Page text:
I’m not here to give you a bunch of platitudes to make you feel better about a 1-1 draw at Napoli. The result is extremely okay, but I hate to remind all of us that the bianconeri are only six points up on Roma — and oh by the way we play them later at Stadio Olimpico. Given Marko Pjaca’s injury and the two games versus Barcelona and the hopefully more Champions League games after that, there’s a hell of a lot of room to stumble as Juventus amble to the finish line. A collapse isn’t out of question. That’s lesson No. 1 for me.
Lesson No. 2 is that if this Napoli game was a dress rehearsal for Barcelona, Juventus will lose 74-0 on aggregate. Napoli are good; Barcelona are great. Napoli field Lorenzo Insigne and Dries Mertens; Barcelona field Leo Messi and Luis Suarez and Neymar. Any of those half-chances for Napoli is a full-chance for Barcelona. I can’t even begin to describe how not-fun watching this game was thinking about the Spaniards’ attacking play. Gulp.
Here’s to us being wrong about this assumption…
A tantalizing collection of titillating tidbits.
- Among other things, even from a neutral perspective that was a terribly boring game to watch. Juventus held its structure so well for most of the game, and for most of the game snuffed out Napoli’s attacks successfully. But there was no connection between Gonzalo Higuain and the midfield. There was no player in blue — heh, it was weird to wear blue against Napoli — who could hold possession at all.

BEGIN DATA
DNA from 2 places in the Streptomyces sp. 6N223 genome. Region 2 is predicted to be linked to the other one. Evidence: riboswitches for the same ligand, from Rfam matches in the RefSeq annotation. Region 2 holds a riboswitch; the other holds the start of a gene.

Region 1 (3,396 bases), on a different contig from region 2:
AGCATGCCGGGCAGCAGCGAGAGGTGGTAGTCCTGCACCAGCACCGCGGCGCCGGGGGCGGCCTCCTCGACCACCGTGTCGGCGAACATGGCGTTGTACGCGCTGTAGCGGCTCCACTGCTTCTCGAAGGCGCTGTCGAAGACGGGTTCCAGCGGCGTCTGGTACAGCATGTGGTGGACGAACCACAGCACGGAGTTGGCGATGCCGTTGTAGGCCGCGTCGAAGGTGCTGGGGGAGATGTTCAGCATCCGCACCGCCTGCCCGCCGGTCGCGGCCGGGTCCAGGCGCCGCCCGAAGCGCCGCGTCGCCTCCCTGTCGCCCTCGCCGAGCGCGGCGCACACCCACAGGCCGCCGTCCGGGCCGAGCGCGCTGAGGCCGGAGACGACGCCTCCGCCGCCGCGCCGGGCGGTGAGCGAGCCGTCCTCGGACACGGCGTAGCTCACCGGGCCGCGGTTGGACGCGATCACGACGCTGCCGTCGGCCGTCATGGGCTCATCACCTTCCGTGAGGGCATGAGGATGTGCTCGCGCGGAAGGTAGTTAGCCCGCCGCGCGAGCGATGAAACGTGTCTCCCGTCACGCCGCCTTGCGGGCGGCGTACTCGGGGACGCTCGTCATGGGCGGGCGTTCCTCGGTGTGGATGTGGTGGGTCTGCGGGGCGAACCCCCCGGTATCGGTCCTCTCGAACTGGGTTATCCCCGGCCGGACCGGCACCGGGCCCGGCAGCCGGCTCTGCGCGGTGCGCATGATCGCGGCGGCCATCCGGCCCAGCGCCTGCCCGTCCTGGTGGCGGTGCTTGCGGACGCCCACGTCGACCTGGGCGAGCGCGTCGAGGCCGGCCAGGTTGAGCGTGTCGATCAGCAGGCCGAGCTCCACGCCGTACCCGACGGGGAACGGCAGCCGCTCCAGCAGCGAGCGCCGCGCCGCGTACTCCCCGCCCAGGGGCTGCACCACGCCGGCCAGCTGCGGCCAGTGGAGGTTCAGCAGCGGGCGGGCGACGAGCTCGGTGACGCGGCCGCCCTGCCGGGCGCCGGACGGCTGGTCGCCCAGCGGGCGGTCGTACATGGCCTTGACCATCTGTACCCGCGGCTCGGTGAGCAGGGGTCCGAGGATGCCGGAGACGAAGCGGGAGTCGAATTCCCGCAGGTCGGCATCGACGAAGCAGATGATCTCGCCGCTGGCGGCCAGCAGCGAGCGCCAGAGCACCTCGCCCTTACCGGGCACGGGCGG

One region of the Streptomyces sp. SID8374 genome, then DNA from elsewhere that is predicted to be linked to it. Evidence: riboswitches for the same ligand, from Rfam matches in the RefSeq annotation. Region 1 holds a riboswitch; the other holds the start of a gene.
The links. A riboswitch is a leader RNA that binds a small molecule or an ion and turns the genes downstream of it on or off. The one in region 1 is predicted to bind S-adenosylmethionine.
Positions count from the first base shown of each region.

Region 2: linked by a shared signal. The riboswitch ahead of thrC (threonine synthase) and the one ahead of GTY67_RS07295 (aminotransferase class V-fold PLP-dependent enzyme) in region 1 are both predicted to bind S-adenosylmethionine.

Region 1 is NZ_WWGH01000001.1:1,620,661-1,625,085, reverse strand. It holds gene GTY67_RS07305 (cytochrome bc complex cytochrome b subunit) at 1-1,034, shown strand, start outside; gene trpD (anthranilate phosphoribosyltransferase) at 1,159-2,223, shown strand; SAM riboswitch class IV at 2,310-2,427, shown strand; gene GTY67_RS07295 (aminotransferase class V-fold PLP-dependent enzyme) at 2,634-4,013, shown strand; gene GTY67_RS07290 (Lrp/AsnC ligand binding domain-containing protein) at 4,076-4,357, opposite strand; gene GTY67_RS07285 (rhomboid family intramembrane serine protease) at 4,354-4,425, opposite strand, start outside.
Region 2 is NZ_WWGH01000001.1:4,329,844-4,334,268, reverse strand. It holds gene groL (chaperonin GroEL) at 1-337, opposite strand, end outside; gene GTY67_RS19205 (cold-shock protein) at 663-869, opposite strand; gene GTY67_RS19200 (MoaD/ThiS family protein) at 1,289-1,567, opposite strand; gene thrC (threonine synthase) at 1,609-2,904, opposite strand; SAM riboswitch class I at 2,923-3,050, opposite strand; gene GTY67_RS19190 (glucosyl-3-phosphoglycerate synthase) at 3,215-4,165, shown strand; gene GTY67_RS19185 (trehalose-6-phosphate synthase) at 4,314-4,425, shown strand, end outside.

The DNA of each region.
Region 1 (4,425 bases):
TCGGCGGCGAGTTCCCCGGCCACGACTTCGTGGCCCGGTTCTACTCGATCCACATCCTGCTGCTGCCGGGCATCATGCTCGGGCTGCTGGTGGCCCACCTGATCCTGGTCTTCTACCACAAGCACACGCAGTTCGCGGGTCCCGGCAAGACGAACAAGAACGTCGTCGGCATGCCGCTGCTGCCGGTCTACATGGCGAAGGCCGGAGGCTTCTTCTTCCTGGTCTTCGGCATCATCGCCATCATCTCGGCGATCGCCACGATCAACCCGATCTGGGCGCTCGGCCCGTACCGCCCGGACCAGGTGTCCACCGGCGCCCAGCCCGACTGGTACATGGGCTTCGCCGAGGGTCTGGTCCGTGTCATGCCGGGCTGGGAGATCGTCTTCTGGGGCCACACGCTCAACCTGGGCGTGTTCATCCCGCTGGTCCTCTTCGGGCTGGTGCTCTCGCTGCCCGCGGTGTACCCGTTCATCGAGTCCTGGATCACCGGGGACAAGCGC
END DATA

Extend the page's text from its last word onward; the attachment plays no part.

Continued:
- My wife and I went to San Antonio this weekend with my parents, and at the bar in Hotel Emma the waitress was super cool and knew everything about scotch and every other liquor, and I wanted to taste some mezcal because I’ve been getting into mezcal and tequila lately, and she brought out two different ones for me to taste for free. It was as amazing as my Juve-watching experience was poor.
- Are Juventus going to keep running a 4-2-3-1 despite the fact that we now have basically a single winger on the team? And seven games left in April? Wouldn’t shifting to a 4-4-2, or a 4-3-3 even, or something that doesn’t involve Mario Lemina as a winger, be more fitting for the personnel available to Juve?
- I don’t get to it down there, because of all the blame to go around, but Kwadwo Asamoah played pretty poorly, I thought. Every time I looked up it seemed like Napoli were behind him once again. The Swiss Menace didn’t look too great, either, but for whatever reason Napoli insisted on moving through the middle.
Onto the awards (“awards”):
Italian Teenager Gaggle Award
For the unit embodying the following descriptors: incoherent, waste of space, frustrating.
A single shot on target is what you get when you don’t have Paulo Dybala on the field and you offer Higuain the Super Mario Bros. as wingers. And honestly, I’m not sure whether to blame the players or the manager here, but both, I suppose, at the end of the day, were terrible.